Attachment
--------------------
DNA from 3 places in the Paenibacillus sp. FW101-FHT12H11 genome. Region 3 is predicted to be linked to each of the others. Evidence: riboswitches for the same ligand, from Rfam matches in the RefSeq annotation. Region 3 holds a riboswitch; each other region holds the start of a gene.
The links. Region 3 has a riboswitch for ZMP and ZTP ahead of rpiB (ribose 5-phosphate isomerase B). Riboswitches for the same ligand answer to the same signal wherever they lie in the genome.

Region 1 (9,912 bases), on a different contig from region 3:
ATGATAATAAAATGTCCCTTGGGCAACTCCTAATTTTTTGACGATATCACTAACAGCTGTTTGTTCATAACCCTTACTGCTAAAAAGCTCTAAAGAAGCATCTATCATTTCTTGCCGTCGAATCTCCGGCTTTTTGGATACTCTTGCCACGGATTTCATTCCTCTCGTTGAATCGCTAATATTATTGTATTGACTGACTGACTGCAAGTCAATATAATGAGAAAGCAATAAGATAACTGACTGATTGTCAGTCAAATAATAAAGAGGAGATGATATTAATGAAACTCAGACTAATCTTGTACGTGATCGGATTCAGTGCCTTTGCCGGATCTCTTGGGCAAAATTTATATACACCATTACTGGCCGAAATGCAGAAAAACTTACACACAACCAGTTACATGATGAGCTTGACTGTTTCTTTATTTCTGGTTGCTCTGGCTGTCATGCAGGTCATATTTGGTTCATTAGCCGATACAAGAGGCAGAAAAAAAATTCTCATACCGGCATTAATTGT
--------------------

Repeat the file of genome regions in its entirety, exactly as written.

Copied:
DNA from 3 places in the Paenibacillus sp. FW101-FHT12H11 genome. Region 3 is predicted to be linked to each of the others. Evidence: riboswitches for the same ligand, from Rfam matches in the RefSeq annotation. Region 3 holds a riboswitch; each other region holds the start of a gene.
The links. Region 3 has a riboswitch for ZMP and ZTP ahead of rpiB (ribose 5-phosphate isomerase B). Riboswitches for the same ligand answer to the same signal wherever they lie in the genome.

Region 1 (9,912 bases), on a different contig from region 3:
ATGATAATAAAATGTCCCTTGGGCAACTCCTAATTTTTTGACGATATCACTAACAGCTGTTTGTTCATAACCCTTACTGCTAAAAAGCTCTAAAGAAGCATCTATCATTTCTTGCCGTCGAATCTCCGGCTTTTTGGATACTCTTGCCACGGATTTCATTCCTCTCGTTGAATCGCTAATATTATTGTATTGACTGACTGACTGCAAGTCAATATAATGAGAAAGCAATAAGATAACTGACTGATTGTCAGTCAAATAATAAAGAGGAGATGATATTAATGAAACTCAGACTAATCTTGTACGTGATCGGATTCAGTGCCTTTGCCGGATCTCTTGGGCAAAATTTATATACACCATTACTGGCCGAAATGCAGAAAAACTTACACACAACCAGTTACATGATGAGCTTGACTGTTTCTTTATTTCTGGTTGCTCTGGCTGTCATGCAGGTCATATTTGGTTCATTAGCCGATACAAGAGGCAGAAAAAAAATTCTCATACCGGCATTAATTGT